This is one convenience store that is unlikely to be burgled.
Hao Mart, located at the void deck of Block 310, Yishun Ring Road, comes with reinforced walls and heavy steel doors that close with a resounding thud.
It is, after all, sited within a bomb shelter .
It is among the hundreds of public bomb shelters that mushroomed all over Singapore - at Housing Board void decks, MRT stations and in schools - in the 1980s. This was before a change of plans in September 1994 that heralded the start of individual shelters built inside new HDB flats for easier access.
Built for wartime, the common bomb shelters were largely kept empty at the start. But from the 1990s, they found a new lease of life, with the HDB renting them out for commercial use.
And these dusty and warm safe zones - with reinforced walls and large blast doors made of steel - have evolved into learning and shopping zones, thanks to their convenient locations.
The HDB and the Singapore Civil Defence Force (SCDF) said the Civil Defence Shelter Programme began in 1987, with a pilot phase where public shelters were built at the foot of HDB blocks.
To ensure the shelters are well utilised and maintained, they can be used during peace time. Doing so also helps raise awareness of the shelters and acquaint the public with their location and layout, said the authorities.
There are 177 basement shelters and 269 ground-level shelters scattered all over Singapore. There are also other types of shelters, such as those at MRT stations and schools.
Inspire Kids International childcare centre, which was launched in March last year, is situated inside such a shelter at the void deck of Block 851, Woodlands Street 83.
Its director, Ms Lydia Lim, 43, said they are not constrained by the shelter, adding: "We go to the nearby playground and the void deck for activities like games."
Ms Lim said they stay in only during lesson times and nap times.
"I feel that situating us here does contribute to making the neighbourhood more vibrant, due to the happiness and energy which the children exude."
The air ventilation system is good too, added Ms Lim, as the centre has windows and air-conditioning.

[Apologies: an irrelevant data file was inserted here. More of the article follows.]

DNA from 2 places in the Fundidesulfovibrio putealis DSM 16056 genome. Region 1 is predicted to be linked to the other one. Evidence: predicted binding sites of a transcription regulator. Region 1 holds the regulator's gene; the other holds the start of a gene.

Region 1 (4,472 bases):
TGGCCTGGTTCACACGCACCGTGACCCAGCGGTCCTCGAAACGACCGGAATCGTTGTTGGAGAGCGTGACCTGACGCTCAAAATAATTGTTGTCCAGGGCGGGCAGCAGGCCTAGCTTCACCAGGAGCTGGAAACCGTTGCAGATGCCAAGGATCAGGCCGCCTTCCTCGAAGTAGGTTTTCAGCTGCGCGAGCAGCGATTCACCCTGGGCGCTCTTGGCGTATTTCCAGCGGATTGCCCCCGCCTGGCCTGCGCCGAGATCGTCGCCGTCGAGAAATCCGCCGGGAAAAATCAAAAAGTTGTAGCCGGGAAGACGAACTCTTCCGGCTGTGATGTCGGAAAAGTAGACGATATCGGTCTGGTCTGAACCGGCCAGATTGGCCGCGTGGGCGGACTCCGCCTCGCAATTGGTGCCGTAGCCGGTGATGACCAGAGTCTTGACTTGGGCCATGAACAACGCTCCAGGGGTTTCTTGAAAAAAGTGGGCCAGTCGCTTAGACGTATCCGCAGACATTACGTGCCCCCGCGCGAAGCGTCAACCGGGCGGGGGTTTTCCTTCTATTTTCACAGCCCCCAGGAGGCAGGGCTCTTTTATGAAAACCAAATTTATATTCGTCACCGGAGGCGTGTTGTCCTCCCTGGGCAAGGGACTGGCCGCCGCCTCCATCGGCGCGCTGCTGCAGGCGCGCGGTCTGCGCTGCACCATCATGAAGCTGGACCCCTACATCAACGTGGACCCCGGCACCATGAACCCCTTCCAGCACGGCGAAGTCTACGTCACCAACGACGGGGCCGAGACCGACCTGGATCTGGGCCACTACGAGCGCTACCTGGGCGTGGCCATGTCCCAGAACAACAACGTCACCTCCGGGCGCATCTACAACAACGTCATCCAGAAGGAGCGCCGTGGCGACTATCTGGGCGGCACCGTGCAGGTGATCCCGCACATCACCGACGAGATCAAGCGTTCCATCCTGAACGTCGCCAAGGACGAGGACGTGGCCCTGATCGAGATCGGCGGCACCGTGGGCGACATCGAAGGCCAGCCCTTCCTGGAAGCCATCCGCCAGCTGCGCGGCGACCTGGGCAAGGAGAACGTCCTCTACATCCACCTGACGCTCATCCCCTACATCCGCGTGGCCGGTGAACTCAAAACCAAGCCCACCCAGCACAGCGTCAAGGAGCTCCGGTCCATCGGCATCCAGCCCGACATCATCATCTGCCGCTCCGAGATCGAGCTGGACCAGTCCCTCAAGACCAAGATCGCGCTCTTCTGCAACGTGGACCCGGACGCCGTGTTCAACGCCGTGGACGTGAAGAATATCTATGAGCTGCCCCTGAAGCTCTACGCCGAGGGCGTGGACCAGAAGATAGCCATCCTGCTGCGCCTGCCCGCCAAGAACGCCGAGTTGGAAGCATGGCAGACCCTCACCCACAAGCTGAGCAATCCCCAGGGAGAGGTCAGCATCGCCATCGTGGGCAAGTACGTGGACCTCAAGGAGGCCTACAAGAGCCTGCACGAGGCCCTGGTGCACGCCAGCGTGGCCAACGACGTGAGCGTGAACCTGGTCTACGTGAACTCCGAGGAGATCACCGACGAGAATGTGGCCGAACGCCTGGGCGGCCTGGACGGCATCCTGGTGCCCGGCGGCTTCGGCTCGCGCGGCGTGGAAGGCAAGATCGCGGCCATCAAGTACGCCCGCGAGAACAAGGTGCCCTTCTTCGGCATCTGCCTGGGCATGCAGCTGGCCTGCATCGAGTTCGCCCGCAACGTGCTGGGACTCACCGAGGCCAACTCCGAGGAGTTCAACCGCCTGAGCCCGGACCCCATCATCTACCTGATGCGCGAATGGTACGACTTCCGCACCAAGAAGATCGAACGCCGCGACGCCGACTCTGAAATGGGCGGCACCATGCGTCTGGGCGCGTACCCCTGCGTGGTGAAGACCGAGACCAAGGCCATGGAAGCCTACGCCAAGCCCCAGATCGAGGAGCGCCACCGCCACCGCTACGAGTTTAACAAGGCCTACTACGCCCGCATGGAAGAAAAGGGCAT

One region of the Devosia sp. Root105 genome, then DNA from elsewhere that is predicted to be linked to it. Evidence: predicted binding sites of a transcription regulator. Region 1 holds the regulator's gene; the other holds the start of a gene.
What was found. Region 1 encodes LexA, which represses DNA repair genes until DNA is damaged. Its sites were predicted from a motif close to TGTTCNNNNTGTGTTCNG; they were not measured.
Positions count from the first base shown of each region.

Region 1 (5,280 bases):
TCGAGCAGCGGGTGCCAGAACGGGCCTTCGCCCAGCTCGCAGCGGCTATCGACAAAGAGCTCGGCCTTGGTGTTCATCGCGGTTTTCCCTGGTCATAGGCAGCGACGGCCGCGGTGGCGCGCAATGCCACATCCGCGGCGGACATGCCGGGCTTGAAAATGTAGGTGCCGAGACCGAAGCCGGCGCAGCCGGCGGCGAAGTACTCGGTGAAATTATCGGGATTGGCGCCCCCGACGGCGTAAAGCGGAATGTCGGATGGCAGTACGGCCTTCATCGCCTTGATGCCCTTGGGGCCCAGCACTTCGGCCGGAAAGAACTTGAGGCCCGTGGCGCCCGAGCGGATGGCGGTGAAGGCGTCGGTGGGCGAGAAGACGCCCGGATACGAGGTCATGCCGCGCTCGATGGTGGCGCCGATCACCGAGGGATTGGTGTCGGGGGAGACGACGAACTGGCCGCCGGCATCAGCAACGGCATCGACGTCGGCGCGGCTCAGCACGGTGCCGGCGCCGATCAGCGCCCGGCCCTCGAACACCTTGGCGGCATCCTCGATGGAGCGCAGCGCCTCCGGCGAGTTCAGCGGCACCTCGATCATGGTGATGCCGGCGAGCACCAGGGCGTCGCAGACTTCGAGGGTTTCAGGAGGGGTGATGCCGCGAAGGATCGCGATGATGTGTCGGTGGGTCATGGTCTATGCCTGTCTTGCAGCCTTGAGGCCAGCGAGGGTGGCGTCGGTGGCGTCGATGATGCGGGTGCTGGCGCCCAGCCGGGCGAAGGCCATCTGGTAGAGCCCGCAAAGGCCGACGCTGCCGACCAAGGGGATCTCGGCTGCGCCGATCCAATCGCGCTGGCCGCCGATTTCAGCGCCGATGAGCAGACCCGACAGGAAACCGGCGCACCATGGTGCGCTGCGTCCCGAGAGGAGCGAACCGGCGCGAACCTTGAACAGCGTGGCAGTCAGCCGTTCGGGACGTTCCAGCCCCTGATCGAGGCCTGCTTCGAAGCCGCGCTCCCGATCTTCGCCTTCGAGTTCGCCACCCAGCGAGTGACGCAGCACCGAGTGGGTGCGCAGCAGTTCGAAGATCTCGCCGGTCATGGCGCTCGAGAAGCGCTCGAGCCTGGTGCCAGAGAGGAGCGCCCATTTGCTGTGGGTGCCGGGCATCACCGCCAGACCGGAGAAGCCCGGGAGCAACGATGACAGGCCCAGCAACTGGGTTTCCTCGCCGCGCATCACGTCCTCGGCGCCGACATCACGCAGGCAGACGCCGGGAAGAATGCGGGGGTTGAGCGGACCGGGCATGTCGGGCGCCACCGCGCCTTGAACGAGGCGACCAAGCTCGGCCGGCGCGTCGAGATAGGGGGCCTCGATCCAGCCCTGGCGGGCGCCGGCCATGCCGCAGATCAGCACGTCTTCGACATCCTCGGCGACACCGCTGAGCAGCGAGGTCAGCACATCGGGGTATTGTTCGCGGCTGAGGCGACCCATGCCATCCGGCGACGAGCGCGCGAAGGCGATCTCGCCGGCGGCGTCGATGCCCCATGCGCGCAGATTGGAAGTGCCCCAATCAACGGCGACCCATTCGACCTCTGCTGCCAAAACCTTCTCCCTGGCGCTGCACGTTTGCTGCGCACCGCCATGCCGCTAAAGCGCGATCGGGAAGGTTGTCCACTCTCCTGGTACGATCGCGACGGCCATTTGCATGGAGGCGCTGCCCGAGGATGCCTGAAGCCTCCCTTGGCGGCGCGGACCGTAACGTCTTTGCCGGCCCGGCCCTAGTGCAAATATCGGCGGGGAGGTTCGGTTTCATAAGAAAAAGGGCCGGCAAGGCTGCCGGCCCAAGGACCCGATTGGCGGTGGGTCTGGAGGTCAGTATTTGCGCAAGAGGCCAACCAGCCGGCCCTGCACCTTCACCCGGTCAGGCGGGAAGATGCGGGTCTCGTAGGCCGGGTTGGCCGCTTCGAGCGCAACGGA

Fair Price Underground Superstore is located in a bomb shelter in the basement of Block 539, Hougang Street 52.
Supervisor Siao Le Xiang, 48, who has worked there for seven years, said the location is convenient.
"Some elderly residents cannot travel all the way to Hougang Mall, for example, to get their groceries, so it's very convenient for them."
Hougang Mall is about a 15-minute walk from the convenience store. "Some maids come here because their bosses would rather they not go too far away from home," added Ms Siao.
She explained that the main infrastructure is left untouched, such as the heavy metal door and its hinged frame, and the ventilation pipes that snake around the ceiling. They cannot hack away the walls to change the layout.
"But we had to add some lights to make it brighter, if not it is quite dim down here."
The shelters are regularly inspected by HDB.
Mr Ng Han Chuan, 33, supervisor of Hao Mart, said they have to follow strict guidelines. For instance, they must ensure that the toilets are functioning. The lights must also be in working condition, along with the air ventilation system.
"The authorities conduct checks about once a year to ensure they are in order," said Mr Ng.
According to SCDF and HDB, should the shelters be required during times of emergency, tenants will have 48 hours to remove their furniture, equipment and fixtures before handing over the premises to SCDF.
Mr Syahrin Abdullah, 22, who has just completed his full-time national service, shops at Fair Price Underground Superstore regularly. He lives a few blocks away, at Block 550.
"It's good because if something happens, we can come down here. Plus, it's already stocked with food and snacks," he said with a laugh.
According to HDB and SCDF, available shelters at void decks are rented out under term tenancies through an electronic bidding system. Interested applicants can bid at http://www.place2lease.com.
Mr Yang Iskandar Suratty, 42, principal tutor at Edufront Learning Centre, which is in a bomb shelter at Block 614, Elias Road, said they are not cheaper to rent compared with conventional spaces.
"We handle it like any typical venue and have to do everything to upkeep it. For example, if a bulb blows, we have to change it."
Operating out of a bomb shelter has another advantage.
While some of the venues hide the metal door behind grills, Mr Ng said that when they are done for the day, he would shut the heavy metal door with a loud thump.
"We have a separate main door at the front of the shop, but closing the big metal door makes it safer from theft and more secure, don't you think?"